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Common Mistakes by Authors About Guns

As you work on your mystery or thriller, you suddenly realize that you need to know more about guns. You want to do some research so that you can take advantage of a gun's individual characteristics in your story and what that says about your character.  But you also want to avoid the most common mistakes. Where do you start?

Why should a fiction writer be more careful than the general population about guns? The generally accepted loose use of terms is correct for many characterizations, but incorrect for police examiners or others where special competency is important. The unimportant mingling of words creates misunderstandings that lead to noticeable errors. Noticeable errors disrupt the reader's flow with your story, your message, your credibility, and the strength of the reader's recommendations to friends about your book.

The most common mistake of authors is how the gun in their story is operated. Semi-automatic pistols and revolvers are loaded very differently. Semi-automatic pistols have safety catches (safeties) and revolvers don't. There is no substitute for having someone show you the operation of the gun for your story. A woman author reports having gone to the range and learned how to shoot, and then gave her feelings from the process to one of her characters.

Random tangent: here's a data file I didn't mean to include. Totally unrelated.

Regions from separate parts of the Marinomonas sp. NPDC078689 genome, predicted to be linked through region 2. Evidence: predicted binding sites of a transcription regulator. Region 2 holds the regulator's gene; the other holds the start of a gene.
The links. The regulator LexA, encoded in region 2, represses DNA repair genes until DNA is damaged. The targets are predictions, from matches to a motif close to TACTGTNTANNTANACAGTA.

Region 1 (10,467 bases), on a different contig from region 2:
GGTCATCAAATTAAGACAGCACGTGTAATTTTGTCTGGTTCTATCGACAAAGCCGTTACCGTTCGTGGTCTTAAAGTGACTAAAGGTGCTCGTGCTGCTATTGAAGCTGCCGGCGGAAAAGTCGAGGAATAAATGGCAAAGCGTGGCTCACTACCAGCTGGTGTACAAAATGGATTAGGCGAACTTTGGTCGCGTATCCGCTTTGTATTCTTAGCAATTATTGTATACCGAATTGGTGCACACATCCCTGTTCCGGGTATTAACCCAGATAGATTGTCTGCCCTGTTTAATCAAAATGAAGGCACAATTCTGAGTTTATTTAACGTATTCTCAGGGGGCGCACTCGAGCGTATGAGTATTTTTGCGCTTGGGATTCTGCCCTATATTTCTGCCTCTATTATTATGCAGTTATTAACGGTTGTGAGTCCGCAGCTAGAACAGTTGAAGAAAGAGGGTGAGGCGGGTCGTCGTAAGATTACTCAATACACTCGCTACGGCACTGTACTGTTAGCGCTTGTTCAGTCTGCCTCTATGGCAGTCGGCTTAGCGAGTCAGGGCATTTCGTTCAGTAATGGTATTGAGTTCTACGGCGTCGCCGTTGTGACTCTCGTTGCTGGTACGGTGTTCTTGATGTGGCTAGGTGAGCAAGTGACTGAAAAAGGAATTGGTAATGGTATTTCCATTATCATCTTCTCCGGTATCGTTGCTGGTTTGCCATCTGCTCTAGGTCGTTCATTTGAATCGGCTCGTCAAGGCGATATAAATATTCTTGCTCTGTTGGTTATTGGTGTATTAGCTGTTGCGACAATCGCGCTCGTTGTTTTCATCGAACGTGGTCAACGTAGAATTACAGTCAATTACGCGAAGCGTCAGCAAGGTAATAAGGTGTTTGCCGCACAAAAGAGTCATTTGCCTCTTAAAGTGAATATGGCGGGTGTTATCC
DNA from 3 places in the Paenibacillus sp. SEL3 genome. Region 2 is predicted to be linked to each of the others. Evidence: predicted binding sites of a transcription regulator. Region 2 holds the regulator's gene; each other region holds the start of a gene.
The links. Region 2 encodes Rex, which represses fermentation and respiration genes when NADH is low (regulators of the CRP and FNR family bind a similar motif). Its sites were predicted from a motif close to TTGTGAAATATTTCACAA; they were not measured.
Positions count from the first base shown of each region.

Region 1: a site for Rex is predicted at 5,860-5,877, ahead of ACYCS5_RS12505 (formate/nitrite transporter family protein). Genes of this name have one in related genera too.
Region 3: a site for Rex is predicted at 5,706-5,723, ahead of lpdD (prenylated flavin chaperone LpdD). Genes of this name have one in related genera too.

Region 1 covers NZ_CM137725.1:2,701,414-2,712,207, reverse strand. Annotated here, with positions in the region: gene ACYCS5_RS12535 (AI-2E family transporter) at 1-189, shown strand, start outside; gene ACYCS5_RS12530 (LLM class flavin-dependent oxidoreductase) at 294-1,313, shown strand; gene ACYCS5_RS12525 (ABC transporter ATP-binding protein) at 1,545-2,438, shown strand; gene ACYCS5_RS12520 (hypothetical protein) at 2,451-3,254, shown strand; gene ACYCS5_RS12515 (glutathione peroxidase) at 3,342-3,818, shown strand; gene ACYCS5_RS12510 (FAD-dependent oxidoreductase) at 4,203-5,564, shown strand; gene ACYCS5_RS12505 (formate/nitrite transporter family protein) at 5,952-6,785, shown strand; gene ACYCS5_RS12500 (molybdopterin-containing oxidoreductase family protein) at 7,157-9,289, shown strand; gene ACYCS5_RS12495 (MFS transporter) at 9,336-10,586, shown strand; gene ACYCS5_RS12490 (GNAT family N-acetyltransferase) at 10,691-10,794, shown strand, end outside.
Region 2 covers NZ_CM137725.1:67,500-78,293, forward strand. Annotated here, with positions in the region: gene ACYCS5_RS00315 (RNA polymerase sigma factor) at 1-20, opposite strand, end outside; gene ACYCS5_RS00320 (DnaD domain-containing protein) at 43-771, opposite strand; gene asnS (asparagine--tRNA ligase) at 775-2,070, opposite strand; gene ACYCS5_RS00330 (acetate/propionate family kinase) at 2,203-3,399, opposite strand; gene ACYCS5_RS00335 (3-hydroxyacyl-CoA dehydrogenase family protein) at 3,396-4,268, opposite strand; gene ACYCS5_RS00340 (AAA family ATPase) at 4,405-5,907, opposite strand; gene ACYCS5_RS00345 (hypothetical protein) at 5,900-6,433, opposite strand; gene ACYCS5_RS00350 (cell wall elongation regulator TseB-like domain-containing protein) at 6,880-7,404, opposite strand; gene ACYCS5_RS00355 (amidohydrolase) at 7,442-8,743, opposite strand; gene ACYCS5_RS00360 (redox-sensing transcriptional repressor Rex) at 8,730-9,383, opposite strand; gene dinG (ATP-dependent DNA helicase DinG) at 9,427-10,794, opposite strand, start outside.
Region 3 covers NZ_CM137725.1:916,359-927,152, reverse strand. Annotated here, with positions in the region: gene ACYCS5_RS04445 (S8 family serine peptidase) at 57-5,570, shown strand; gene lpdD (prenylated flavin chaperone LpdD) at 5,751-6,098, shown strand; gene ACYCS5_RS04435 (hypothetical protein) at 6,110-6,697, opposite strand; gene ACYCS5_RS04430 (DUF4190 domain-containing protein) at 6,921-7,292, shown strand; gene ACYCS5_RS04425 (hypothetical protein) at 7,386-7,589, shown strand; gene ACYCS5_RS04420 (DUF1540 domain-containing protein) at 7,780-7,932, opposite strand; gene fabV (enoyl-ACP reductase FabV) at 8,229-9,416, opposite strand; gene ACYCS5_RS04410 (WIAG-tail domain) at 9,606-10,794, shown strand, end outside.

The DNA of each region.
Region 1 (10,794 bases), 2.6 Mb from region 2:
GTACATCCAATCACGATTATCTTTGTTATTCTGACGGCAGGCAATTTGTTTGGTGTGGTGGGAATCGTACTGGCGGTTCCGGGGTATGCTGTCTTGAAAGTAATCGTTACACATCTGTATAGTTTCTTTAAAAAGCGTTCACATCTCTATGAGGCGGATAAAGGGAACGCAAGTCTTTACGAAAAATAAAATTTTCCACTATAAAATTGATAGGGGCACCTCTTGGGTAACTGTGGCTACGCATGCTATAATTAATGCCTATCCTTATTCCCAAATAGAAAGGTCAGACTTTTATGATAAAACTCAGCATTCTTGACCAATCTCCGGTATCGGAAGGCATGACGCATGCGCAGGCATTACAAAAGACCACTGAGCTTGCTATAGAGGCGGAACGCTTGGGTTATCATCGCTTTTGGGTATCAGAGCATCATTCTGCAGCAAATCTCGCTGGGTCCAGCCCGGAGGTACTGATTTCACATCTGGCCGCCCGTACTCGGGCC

The second most common mistake authors make about guns is choosing a specific era but designating cartridges or gun models not used until a later date, or using a cartridge and a gun that don't go together. For instance, there are about thirty different cartridges for 30 caliber bullets. Most 30 caliber rifles are made for only a few of the 30 caliber cartridges. Check your references before being specific!

HINT**American gun fans and forensic examiners measure bullet diameters in thousandths of an inch. The 30 caliber has a nominal diameter of 30/100ths of an inch. "30" caliber gun barrels have diameters from .306" to .312", with most being .308". The soft lead of a slightly oversized bullet (even with a jacket) when fired are easily squeezed down to the diameter of the barrel. On rare occasion, a murderer has used as "32" caliber pistol bullet measuring .312" in a  30 caliber rifle leaving the police unable to find the pistol, until they took a second look at the rifle.